In the era of the Coronavirus, it would be prudent to look at other times of pandemics and how they impacted society and daily living. The so-called “Black Death” was one of the worst plagues in human history, with some estimates stating it wiped out 50 percent of Europe’s population. The plague peaked between the years 1348-50 but reemerged on and off throughout the pre-modern period. Much of the work on the plague has focused on Europe but the pandemic had disastrous effects on the Middle East as well as other parts of the world.
“The famous historian and Qur’anic exegete Ibn Kathīr (d. 774/1373) records the effects of the Black Death in his hometown of Damascus in his historical chronicle ‘The Beginning and the End’ (al-Bidāya wa’l-Nihāya). The chronicle is a universal history starting with the beginning of human creation and continuing up until Ibn Kathīr’s own lifetime. Most of the text consists of Ibn Kathīr analyzing and summarizing older histories but the last volume is arguably the most interesting as it includes his personal observations and eye witnessing of contemporary events.”
The famous historian and Qur’anic exegete Ibn Kathīr (d. 774/1373) records the effects of the Black Death in his hometown of Damascus in his historical chronicle “The Beginning and the End” (al-Bidāya wa’l-Nihāya). The chronical is a universal history starting with the beginning of human creation and continuing up until Ibn Kathīr’s own lifetime. Most of the text consists of Ibn Kathīr analyzing and summarizing older histories but the last volume is arguably the most interesting as it includes his personal observations and eye witnessing of contemporary events.
Panic in Damascus
In the year 749/1348-49, Ibn Kathīr describes how the plague was impacting Damascus and the panic that it caused. On Friday June 5th, 1348 (Rabī‘ al-Awwal 7th, 749), Ibn Kathīr notes that after the congregational prayer (jum‘a) the judges and a group of people attended a public recitation of the famous hadith collection of al-Bukhārī (d. 256/870) and prayed that God would lift the plague from the land. The plague’s emergence had been reported in the outskirts of the city and in the region in general and the people feared that it would descend on Damascus. Two days later, people gathered at the Miḥrāb al-Ṣaḥāba, one of the original prayer niches of the grand Umayyad mosque, and recited among themselves the Qur’anic chapter of Noah/Nūḥ 3,336 times based on a dream a man reportedly saw in which the Prophet instructed him to read the chapter that number of times.
As the plague spread, the deaths dramatically increased – first 100 per day, then 200 and peaking at 300. Ibn Kathīr explains that the deaths were so much that a household would try to remove their dead but then the majority of them would eventually die (and thus be unable to complete the task of burial). On Monday, July 14th (Rabī‘ al-Thānī 16th), a little more than a month after the plague’s first appearance in the city, local authorities called for an extra supplication in each daily prayer (qunūt) asking God to raise the plague from the land. People began to surrender themselves to God, submit to Him, supplicate, implore, and seek repentance. Throughout Ibn Kathīr’s description he constantly invokes the Qur’anic phrase (2:156) “To God we belong, and to him we return” (Innā li-Allāh wa innā ‘ilayhi rāji‘ūn) which is typically said after a death or great calamity.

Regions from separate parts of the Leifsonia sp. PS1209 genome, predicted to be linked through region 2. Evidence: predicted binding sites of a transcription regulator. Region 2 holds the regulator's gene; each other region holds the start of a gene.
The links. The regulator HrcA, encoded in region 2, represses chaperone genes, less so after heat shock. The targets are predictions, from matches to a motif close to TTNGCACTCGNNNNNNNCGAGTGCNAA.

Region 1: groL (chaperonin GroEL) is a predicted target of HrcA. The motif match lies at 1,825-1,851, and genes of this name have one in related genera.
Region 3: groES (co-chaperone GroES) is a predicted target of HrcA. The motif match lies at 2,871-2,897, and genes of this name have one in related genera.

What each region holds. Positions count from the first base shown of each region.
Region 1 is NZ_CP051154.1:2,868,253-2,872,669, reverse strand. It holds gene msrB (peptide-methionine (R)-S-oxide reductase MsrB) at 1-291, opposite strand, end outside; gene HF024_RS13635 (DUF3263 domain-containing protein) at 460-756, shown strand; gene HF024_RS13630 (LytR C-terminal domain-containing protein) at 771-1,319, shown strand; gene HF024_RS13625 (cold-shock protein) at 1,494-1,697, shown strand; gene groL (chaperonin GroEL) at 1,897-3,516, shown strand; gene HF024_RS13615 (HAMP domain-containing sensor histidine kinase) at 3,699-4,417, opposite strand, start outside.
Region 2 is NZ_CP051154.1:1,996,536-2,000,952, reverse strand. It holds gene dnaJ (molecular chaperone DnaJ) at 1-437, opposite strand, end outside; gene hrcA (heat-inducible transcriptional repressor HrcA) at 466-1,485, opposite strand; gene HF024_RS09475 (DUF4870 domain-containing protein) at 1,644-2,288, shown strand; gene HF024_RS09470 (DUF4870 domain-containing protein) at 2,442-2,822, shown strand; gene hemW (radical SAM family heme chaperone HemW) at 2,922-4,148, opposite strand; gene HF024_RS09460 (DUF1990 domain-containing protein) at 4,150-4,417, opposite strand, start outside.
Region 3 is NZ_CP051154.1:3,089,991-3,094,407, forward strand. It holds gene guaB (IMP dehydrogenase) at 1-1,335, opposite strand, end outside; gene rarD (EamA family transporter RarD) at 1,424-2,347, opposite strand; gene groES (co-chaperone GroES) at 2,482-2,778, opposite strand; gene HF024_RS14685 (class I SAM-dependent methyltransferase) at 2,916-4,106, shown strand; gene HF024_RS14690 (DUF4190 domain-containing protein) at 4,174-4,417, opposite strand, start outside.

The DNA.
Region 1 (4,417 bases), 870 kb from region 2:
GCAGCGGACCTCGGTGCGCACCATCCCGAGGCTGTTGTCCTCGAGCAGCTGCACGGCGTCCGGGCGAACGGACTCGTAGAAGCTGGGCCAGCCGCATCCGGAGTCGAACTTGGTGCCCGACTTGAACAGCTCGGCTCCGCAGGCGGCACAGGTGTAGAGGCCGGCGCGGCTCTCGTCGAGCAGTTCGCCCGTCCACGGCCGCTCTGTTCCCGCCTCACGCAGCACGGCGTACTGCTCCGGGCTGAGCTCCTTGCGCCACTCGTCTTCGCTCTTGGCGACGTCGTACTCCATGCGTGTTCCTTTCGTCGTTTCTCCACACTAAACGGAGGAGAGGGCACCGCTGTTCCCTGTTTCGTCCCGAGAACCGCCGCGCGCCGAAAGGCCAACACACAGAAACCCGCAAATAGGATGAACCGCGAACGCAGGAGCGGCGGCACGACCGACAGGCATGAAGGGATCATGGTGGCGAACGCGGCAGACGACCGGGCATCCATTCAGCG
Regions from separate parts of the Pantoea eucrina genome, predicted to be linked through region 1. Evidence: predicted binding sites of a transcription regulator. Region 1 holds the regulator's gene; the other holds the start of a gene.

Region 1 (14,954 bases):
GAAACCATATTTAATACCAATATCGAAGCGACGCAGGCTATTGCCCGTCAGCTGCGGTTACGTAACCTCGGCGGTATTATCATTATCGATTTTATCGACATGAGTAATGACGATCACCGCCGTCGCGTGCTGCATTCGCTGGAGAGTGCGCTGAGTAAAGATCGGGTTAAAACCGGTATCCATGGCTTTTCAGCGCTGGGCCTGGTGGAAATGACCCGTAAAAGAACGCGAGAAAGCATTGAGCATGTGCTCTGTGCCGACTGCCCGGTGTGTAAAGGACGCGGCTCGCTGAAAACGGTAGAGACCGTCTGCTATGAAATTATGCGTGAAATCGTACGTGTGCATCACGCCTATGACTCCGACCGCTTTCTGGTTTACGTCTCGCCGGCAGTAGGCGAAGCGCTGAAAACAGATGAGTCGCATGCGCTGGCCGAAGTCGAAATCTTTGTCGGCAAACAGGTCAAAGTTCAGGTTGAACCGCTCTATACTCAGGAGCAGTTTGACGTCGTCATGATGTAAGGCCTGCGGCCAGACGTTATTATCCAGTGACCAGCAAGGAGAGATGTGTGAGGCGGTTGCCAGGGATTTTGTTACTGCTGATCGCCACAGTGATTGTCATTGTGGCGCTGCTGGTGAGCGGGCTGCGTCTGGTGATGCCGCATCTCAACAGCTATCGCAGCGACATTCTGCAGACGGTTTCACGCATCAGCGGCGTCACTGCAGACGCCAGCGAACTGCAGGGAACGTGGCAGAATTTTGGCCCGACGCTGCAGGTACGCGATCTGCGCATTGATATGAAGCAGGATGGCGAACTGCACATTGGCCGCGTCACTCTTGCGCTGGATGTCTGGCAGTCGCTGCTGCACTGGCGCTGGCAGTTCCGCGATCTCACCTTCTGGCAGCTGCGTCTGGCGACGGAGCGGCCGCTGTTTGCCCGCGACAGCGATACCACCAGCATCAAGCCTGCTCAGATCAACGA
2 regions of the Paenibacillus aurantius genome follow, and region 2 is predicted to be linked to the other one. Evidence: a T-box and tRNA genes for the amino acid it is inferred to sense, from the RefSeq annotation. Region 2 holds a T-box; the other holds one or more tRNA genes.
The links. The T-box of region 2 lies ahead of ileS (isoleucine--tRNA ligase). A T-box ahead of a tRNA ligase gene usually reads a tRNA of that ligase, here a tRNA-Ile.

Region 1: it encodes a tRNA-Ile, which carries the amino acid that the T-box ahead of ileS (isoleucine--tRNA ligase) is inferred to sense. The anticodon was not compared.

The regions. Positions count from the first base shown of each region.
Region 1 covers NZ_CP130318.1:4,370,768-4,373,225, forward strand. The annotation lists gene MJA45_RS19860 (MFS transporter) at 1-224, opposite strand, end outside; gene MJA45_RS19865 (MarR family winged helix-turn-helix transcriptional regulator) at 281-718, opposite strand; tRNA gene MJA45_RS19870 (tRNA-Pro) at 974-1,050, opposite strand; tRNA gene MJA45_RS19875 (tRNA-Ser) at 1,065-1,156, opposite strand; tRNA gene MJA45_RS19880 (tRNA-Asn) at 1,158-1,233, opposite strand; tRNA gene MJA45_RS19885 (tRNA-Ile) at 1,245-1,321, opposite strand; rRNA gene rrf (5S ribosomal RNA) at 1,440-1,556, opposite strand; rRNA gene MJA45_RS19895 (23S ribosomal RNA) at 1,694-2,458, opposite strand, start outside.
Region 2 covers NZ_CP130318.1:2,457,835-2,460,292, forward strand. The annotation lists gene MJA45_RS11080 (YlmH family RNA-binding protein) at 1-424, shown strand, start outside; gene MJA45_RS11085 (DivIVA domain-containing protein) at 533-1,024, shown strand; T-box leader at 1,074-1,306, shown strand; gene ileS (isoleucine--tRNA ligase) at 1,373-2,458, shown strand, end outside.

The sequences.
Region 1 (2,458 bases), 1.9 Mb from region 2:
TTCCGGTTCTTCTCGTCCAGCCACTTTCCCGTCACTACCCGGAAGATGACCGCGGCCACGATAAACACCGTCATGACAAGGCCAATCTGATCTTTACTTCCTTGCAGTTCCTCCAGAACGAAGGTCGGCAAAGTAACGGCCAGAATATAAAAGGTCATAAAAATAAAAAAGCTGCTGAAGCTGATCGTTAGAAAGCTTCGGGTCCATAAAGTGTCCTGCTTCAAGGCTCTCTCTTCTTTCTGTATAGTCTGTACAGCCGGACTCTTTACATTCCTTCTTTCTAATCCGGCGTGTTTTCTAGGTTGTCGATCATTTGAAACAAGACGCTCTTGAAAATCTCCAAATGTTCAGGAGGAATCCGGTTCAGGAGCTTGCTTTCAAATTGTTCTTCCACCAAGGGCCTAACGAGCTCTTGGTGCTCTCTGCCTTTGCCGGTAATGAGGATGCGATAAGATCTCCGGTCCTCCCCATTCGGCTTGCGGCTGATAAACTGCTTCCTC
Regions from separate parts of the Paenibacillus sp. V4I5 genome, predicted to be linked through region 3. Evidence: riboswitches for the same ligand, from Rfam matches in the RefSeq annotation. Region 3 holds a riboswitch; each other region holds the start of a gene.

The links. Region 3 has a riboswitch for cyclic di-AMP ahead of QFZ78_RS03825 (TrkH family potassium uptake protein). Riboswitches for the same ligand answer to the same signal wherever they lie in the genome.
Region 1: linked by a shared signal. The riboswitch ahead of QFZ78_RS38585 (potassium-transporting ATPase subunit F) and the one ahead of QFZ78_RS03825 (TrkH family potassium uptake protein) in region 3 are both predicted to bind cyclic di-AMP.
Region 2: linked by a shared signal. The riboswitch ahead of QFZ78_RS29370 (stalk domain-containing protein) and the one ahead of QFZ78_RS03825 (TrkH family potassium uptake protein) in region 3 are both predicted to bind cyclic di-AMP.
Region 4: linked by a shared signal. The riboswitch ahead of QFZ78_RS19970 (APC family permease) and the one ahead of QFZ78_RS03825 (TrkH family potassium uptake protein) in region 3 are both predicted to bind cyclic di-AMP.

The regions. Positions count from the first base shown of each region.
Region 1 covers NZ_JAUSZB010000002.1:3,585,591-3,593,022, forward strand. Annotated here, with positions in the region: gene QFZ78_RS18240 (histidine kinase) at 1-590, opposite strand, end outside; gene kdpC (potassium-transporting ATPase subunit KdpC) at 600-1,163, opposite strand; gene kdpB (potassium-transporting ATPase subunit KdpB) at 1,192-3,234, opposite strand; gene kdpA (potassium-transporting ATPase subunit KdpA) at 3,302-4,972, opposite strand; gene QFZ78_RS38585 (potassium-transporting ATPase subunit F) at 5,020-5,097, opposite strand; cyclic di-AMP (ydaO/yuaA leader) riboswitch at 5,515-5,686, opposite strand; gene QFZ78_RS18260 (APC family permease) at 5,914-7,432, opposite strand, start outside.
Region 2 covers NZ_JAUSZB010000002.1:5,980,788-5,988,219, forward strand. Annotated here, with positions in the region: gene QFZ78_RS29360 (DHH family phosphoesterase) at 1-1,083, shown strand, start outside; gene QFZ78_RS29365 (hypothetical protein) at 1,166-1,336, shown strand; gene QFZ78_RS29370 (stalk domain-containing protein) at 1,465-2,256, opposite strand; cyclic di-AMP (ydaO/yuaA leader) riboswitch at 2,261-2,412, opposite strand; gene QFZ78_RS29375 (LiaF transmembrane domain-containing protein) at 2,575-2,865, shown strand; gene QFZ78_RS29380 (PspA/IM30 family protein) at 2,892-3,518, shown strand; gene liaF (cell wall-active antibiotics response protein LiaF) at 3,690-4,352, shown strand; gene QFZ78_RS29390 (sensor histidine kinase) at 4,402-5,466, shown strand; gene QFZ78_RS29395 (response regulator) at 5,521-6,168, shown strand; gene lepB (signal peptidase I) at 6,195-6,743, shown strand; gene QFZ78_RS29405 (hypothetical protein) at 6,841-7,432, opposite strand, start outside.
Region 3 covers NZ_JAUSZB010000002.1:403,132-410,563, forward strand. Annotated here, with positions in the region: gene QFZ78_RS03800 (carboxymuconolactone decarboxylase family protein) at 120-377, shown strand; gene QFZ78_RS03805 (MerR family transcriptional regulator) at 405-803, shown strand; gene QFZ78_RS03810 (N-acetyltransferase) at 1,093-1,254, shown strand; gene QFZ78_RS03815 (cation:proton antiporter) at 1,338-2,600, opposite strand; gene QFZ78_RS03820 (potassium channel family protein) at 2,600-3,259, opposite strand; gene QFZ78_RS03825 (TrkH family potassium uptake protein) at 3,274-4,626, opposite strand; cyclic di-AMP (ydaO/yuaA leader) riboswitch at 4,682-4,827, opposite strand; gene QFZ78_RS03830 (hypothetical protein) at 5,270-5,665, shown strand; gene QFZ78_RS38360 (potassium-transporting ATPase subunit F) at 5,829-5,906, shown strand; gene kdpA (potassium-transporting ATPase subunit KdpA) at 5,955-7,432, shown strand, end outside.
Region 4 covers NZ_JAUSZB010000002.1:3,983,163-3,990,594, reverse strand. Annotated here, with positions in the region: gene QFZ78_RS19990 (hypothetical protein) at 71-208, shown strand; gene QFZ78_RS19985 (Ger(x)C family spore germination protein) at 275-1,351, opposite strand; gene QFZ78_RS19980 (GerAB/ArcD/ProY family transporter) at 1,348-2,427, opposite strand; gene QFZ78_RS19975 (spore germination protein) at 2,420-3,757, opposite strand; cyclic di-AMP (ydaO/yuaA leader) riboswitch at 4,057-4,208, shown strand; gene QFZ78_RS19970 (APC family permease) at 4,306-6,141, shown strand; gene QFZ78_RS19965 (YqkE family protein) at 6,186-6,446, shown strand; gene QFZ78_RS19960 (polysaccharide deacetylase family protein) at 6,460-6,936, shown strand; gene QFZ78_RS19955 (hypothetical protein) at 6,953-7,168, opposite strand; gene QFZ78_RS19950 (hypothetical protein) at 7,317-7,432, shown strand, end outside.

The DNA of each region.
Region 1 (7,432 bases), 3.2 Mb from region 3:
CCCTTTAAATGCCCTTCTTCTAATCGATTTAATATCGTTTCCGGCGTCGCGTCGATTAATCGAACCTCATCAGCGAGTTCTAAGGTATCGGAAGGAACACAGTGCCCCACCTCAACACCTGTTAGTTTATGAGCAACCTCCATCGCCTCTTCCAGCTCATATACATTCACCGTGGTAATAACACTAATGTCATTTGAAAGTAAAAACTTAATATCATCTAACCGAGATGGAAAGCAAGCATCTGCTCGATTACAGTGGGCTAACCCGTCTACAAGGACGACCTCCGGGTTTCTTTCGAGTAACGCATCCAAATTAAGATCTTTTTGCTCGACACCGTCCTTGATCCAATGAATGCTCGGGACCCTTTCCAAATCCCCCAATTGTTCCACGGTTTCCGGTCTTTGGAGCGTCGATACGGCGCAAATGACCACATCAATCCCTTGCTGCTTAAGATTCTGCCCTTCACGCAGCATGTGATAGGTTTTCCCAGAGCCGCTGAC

“A Memorable Day”
One particular event demonstrates how the plague was uniting the city and creating a unified sense of spirituality. On Monday, July 21st, 1348 (Rabī‘ al-Thānī 23rd, 749) a call was made that the city’s inhabitants should fast three days and that they should come out on Friday and implore God to raise the plague from their city. For the following three days, most of the people fasted and some slept in mosques, spending the night praying as they do in the month of Ramadan.
“On Monday, July 21st, 1348 (Rabī‘ al-Thānī 23rd, 749) a call was made that the city’s inhabitants should fast three days and that they should come out on Friday and implore God to raise the plague from their city. For the following three days, most of the people fasted and some slept in mosques, spending the night praying as they do in the month of Ramadan.”
On Friday, the city’s inhabitants flocked to the mosque, emerging, as it were, “from every deep mountain pass,” a Qur’anic reference to the Hajj (verse 22:27). The crowd encompassed the entire population of Damascus – the Jews, Christians, Samaritans, elderly, children, poor, rulers, notables and judges. All came after the early Morning Prayer and made their way to the “Mosque of the Foot” south of the city. According to the famous Ibn Baṭṭūṭa (d. 770/1368-9 or 779/1377) the “Mosque of the Foot” or “Feet” was named after traces of footsteps left in stone that were ascribed to Moses/Mūsā with some believing that his grave was near the mosque based on a dream of the Prophet Muhammad. The mosque thus served as an interfaith site and a place where the various members of the population could gather around. At the mosque, the city’s inhabitants called on God until daybreak or midday. Ibn Kathīr ends his observation stating that “it was memorable day” (yawm mashhūd).
Ibn Baṭṭūṭa was also an eyewitness to the event and records it within in his famous Travels devoting a special section to the day. Ibn Baṭṭūṭa additionally emphasizes the sense of equality felt within the gathering, stating that on Thursday night “the rulers, notables, judges and all different (social) classes gathered in the (Umayyad) mosque until they became crowded and they stayed the whole night. Among them were people who were praying, remembering (God), and calling out (to Him).” After the Morning Prayer, they all left together on foot and in their hands were Qur’ans (al-maṣāḥif). Ibn Batṭūṭa observes that the rulers were barefoot and all of the inhabitants of the city came out, “men and women, children and the elderly.” Among them were the “Jews with their Torahs and the Christians with their Gospels.” Everyone was crying, imploring and seeking intercession with God’s Books and Prophets. Ibn Baṭṭūṭa notes that after the event, God decreased the number of deaths in the city compared to others such as Cairo.